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Based on the Biblical account of Samson and the woman Delilah.

A single key contains several ridges and valleys which lift and hold corresponding levers within a single cylinder. If it’s the right one, the door will open, but the wrong key will grind against the lock.

The blue light of dusk filters in through the skinny crack around the door.

Medium shot from inside a sparse, but clean front room. The front door is visible in the background. The blue light of dusk fills the space.

The click of a key opening a lock dislodges the silence.

Two people stand in the door frame.

The woman shifts from foot to foot while the man stands to the side, one hand on the handle, looking away.

She enters.

She’s wearing a wedding dress. The veil hangs in her hand by her side, a small suitcase in the other.

A harsh street lamp flicks on behind her as the man carefully closes the door behind her.

She looks out at the tidy space for the first time. There’s a small, tan couch against the wall facing a half-empty bookcase rather than a television. She notes how the books resting there stacked haphazardly. Definitely a bachelor pad, she thinks. No curtains on the windows, no rugs across the nude colored floor tiles that cover the small but empty seeming space. Even the bookcase, which could have been stained a darker shade of wood, cherry or walnut, was the color of sand. Everything so pale and colorless, she thought, like the sand dunes out to the east of town. She felt a momentary flutter of sympathy for him, her husband, at that thought. He must miss home. Delilah tried hard not to focus on her own feelings. Far easier to try defining his.

She turned around, hoping to catch his eyes as she hadn’t been able to do all evening during the wedding. A thick patch of hair met her eye-line instead, dark, dark brown. The stark contrast of it against the white background of his unpainted walls both shocked and comforted her. It really did seem like she stood looking out over the dunes watching him, rather than in the middle of a barren apartment.

Yet he still didn’t look up at her. He stood, still, leaning against the back of the door as if gathering breath before a speech. After a pathetically restrained sigh Delilah had expected to be much heavier, Samson spun the ring holding his keys around his index finger and flung them with a well-practiced toss into a dish by the door.

The keys made a discordantly cheerful sound as they landed.

She took a step forward, trying to find something for her eyes to hold onto and finds the books once more. She peers forward, trying to read the titles. Too far away, she decides. As if to see them Delilah takes one step forward. As she does, she hears a scuffle near the door and turns around.

Still sequestered near the door, Samson fumbled his feet, taking off one shoe then the other by placing the tip of one toe on the heel of the other foot to peel off the scuffed up dress shoe. Then he half kicked, half slid them both to the corner by the door where a pile of other even more worn options lay waiting for his feet.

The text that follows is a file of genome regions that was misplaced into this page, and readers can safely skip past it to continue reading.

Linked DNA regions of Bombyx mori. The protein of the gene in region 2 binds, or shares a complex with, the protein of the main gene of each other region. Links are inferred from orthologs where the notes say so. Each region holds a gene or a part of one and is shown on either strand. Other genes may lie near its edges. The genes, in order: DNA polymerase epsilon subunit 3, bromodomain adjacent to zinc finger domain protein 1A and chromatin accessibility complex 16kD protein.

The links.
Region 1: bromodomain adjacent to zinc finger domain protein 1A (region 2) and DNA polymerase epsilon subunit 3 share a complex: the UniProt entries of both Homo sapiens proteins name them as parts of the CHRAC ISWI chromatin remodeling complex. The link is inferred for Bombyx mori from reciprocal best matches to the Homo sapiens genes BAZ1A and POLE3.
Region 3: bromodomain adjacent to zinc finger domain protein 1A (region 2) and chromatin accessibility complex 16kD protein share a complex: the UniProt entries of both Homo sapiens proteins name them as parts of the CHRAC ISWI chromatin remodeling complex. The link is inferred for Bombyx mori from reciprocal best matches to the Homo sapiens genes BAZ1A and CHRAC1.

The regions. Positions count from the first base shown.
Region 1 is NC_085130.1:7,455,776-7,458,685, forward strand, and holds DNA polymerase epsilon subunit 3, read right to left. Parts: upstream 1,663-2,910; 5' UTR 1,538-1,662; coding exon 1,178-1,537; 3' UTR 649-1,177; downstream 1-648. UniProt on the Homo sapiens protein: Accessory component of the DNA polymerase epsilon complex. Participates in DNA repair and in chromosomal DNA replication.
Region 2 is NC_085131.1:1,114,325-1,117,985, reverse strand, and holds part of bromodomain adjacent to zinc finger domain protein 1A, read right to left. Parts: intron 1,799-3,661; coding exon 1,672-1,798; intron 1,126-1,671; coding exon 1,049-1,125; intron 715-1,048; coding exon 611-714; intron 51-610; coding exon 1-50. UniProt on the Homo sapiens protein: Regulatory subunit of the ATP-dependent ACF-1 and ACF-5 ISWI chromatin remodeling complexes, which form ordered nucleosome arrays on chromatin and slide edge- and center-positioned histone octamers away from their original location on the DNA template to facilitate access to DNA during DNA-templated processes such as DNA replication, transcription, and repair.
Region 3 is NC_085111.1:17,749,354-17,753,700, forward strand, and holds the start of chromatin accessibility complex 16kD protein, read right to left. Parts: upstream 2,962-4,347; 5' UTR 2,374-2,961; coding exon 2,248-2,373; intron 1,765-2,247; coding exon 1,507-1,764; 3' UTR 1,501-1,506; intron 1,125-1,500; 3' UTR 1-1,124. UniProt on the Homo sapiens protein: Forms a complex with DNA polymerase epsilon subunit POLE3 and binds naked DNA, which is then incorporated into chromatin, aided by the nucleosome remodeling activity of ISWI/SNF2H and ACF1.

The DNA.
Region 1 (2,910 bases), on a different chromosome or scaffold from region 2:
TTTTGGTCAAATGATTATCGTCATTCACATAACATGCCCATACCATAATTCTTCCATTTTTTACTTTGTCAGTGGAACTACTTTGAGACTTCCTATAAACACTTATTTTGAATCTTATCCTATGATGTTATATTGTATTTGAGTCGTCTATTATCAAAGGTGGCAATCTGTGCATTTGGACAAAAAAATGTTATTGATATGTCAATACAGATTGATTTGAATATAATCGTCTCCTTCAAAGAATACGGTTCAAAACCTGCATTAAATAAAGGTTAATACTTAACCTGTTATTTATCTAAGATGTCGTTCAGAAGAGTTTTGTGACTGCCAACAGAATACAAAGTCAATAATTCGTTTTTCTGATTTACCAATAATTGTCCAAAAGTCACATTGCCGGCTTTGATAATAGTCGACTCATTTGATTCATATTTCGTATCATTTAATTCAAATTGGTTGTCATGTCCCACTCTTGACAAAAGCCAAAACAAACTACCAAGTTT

Funny she thought that he could be so fastidious about tracking in undesirable dust, yet he didn’t ask her to do the same. Nor did he seem willing to leave his spot by the door. Perhaps, she thought, he knows that once he moves further inside I’ll be able to go further inside too.

So she stood there, waiting for him to invite her in.

After a few minutes of uncomfortable silent balancing near the doorway, he turned from her and simply walked away, closing a door behind him with a hollow thud.

Delilah stared after him, dumbfounded. After another minute passed she could hear the sound of water running somewhere in the back rooms. And with the rush of plumbing she simply sat down and cried. It wasn’t that the wedding was brusque, thought it was. Or that it hadn’t been a great party. She found, with surprise, that she wasn’t crying at the fact that her father wasn’t there to walk her down the aisle and her mother wasn’t alive to sob cheerfully into a white lace handkerchief like she used to imagine as a little girl. It was just that he hadn’t even asked her to take off her shoes.

When the water stopped pouring in the bathroom, Delilah forced her legs to bend underneath her and rise up to support her. Following Samson’s actions almost exactly she peeled off her sensibly short heeled dress shoes and slid them across the entryway to the corner with the other shoes.

There, she thought, rebelliously, now I’m part of the room. She then bent down to the hard cased luggage dropped beside her and grasped the handle in both hands,  lugging it past the couch, and careful not to let it bump into the furniture or walls. She didn’t even know if he rented or bought, and so didn’t know how gentle she would have to be with her surroundings.

wore it in a tight little bun, tucked beneath a hat. But here it lay across the sheets, longer even than hers, looking so soft. She wanted to touch it. She wanted to reach out her fingers to make that single motion of affection. She was filled with this need; so full the air constricted in her lungs. The pressure of her chest pressed in on the air molecules which hung suspended unable to push themselves out and join the slightly dusty air floating peacefully throughout his bedroom. Instead, her fingers hovered, vibrating in the air above his hair. She sat like that, staring intently at this beautiful hair, crying, as she realized she couldn’t bring herself to reach out and feel it’s softness on this, their wedding night.

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